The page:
The liberal order is ending, though it is kicking and screaming as it is being pushed off stage. Thankfully, we will never go back to some kind of caste system where we are locked into a place that we can never be rescued from because of our family line. However, just as clearly, we are moving away from the liberal vision where the atomistic sovereign self choose and creates his own destiny quite apart from obligations and responsibilities to the situatedness in which he was born. The absolutizing of freedom characteristic of the new liberal man has created a social order where people are isolated, lonely, and miserable. The absolutizing of freedom characteristic of the new liberal man has created a nostalgia for belongingness that is natural and not contrived. There exists now among many a desire to return to thick identities explained by the belongingness that is a consequence of family, place, patrimony, and most of all by the reality that it is God who places men in families.
Liberalism, with its insistence that it would not be satisfied until the last King was strangled with the entrails of the last Priest dealt itself its own death blow as it sought to tear up the very roots of human identity. Liberalism was the vision of rending every natural (and Biblical) source of human belonging into a thousand pieces in favor of unnatural and so disordered affections. Liberalism pitted freedom and order against one another and gave us a freedom that was the worst bondage of all — the bondage of that absence of natural belonging.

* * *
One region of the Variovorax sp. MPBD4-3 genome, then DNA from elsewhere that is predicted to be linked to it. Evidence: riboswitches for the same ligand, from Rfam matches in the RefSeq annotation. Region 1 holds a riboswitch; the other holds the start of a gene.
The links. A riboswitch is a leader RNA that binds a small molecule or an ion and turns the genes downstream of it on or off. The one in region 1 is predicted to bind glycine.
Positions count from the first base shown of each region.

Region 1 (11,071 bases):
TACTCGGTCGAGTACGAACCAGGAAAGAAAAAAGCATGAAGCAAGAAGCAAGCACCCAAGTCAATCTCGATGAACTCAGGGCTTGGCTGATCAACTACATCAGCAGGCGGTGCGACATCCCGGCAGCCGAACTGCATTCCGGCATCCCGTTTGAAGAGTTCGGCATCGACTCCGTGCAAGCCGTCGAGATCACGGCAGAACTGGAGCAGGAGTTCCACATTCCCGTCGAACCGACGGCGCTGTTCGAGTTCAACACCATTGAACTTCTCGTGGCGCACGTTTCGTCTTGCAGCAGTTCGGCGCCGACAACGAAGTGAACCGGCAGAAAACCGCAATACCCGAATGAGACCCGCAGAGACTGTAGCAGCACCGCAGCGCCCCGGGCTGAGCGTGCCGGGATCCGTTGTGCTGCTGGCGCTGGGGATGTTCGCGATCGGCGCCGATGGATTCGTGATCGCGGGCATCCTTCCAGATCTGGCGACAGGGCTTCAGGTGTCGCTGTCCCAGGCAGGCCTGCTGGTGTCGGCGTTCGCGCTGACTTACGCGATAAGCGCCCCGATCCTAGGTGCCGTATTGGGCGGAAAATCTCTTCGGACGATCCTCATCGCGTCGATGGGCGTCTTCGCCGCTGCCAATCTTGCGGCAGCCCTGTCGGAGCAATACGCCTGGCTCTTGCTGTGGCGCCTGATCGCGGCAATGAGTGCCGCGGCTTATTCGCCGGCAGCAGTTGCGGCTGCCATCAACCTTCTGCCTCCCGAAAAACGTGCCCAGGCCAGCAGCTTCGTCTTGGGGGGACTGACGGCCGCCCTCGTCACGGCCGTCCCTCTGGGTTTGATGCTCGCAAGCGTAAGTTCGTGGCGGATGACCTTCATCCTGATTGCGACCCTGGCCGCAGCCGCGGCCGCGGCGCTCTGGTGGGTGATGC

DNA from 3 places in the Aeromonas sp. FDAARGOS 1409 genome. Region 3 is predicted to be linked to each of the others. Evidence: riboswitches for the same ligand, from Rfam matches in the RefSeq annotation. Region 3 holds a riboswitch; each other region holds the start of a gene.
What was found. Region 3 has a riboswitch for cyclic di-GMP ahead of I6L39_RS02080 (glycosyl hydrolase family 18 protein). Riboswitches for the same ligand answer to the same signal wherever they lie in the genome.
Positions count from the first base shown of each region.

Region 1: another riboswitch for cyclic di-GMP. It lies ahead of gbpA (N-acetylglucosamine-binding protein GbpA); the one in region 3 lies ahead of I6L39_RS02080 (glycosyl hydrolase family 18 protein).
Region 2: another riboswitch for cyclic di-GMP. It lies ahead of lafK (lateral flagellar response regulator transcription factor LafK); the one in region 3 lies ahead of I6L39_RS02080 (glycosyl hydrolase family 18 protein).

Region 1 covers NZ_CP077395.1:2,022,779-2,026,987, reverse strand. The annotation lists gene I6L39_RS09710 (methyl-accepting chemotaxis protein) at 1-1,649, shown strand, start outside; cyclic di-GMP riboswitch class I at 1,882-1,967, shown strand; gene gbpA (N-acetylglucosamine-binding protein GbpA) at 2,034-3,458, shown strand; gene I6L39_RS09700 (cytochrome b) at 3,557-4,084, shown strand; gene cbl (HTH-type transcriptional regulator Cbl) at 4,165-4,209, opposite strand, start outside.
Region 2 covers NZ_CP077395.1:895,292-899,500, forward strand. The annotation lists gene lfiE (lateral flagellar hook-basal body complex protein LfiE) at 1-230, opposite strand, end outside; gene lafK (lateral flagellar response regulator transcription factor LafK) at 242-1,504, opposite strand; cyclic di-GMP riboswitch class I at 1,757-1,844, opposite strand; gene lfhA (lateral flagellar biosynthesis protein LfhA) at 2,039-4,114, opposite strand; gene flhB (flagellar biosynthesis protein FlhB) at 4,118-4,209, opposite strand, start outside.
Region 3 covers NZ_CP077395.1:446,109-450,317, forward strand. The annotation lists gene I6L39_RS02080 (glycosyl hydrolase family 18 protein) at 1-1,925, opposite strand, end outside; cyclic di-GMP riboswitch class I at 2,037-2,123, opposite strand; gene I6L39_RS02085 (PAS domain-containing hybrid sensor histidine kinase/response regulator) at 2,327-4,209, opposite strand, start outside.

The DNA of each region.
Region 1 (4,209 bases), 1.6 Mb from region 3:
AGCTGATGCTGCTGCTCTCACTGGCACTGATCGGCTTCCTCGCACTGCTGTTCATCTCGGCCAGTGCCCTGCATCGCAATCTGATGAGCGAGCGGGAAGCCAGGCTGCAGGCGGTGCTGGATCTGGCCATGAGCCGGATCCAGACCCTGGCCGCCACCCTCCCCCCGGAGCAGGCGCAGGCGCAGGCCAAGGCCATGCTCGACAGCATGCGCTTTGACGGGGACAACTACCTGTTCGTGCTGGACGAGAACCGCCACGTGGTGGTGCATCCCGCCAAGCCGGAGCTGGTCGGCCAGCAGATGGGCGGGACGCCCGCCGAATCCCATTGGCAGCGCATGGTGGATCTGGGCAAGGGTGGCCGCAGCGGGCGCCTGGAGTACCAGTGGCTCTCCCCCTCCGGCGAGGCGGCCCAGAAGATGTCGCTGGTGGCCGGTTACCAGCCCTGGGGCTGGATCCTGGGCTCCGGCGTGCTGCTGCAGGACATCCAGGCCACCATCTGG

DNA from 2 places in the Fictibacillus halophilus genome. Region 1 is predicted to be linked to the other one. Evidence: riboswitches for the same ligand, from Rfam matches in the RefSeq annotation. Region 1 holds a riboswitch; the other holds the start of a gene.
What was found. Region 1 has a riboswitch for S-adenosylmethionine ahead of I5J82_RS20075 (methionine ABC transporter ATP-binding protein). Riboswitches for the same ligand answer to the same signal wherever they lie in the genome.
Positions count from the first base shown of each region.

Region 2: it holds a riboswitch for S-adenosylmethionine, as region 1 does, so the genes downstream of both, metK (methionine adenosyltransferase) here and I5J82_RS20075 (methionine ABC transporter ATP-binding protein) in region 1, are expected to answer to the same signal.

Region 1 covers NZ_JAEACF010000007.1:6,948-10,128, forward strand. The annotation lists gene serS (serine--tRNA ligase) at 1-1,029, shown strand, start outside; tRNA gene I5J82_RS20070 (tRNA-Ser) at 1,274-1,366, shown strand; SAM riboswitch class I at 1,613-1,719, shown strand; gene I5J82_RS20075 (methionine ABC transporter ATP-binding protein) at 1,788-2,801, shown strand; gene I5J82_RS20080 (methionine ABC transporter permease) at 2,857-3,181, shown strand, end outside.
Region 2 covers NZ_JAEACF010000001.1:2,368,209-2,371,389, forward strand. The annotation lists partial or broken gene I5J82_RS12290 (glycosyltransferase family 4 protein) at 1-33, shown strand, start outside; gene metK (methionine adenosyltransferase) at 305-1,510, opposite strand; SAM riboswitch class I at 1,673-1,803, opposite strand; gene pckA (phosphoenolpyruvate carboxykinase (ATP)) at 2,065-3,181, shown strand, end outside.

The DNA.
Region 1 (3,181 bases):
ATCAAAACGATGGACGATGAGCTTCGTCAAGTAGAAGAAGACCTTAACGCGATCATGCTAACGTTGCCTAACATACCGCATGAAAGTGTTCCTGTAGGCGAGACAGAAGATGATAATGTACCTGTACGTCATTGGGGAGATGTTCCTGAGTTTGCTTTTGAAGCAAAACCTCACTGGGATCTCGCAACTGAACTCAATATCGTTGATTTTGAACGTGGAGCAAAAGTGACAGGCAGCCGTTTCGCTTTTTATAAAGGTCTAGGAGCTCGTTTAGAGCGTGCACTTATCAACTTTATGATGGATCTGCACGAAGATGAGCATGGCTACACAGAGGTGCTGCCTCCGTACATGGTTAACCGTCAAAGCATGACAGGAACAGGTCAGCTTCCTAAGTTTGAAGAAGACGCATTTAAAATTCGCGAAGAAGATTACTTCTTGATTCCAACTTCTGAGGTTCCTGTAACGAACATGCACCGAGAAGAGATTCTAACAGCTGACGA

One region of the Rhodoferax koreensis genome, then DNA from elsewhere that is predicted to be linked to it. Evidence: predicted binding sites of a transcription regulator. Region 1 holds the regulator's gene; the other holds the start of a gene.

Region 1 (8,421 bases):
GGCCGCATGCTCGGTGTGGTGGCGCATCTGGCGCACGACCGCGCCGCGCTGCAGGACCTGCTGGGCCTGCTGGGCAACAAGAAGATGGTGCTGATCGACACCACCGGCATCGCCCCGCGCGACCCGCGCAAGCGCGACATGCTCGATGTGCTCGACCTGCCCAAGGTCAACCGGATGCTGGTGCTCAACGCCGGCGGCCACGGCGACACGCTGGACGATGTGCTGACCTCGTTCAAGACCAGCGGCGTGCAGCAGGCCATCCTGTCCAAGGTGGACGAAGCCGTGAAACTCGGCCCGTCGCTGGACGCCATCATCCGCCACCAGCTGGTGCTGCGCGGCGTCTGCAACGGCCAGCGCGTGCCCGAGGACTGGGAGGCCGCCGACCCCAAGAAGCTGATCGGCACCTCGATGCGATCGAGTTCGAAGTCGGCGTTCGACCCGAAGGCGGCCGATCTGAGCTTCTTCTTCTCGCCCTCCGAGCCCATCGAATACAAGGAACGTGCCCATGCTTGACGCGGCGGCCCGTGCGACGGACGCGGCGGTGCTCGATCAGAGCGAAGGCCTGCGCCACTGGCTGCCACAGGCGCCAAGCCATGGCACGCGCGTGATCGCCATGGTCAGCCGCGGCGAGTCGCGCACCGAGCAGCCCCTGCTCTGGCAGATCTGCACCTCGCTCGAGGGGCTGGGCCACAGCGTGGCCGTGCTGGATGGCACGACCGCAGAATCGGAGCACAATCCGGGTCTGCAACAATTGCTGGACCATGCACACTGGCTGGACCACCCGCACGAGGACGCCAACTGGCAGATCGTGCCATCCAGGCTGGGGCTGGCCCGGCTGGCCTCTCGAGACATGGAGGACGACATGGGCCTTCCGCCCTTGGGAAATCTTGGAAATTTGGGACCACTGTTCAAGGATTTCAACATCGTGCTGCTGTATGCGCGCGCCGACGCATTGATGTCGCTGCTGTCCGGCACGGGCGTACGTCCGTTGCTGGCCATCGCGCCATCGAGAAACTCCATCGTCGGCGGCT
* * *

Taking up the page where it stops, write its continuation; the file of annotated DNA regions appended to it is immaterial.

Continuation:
The modern Church in the West seems to miss much of this. There is, among the modern clergy, a knee-jerk reaction against all that would stand for ordered affections as being distinctly Christian. The contemporary Church in the West is a liberal Church at its core as seen by its disassociating itself with books like “Who Is My Neighbor,” which demonstrates that Christianity has never been in favor of the new liberal man. The modern church — even in its most conservative expression — cringes at the notion that men owe a special allegiance to their own people, place, and patrimony that they don’t owe to the stranger and the alien. And this even after it has been insisted that love for one’s own people does not mean hatred for those who are not one’s own people. The “situatedness” that we are advocating for is essential for what it means to be human. As such we are no longer making mea culpas for advocating a social order that God has ordained and we are no longer acting ashamed because we are no longer adherents to a Christianity that is more Rousseau than it is Jesus Christ.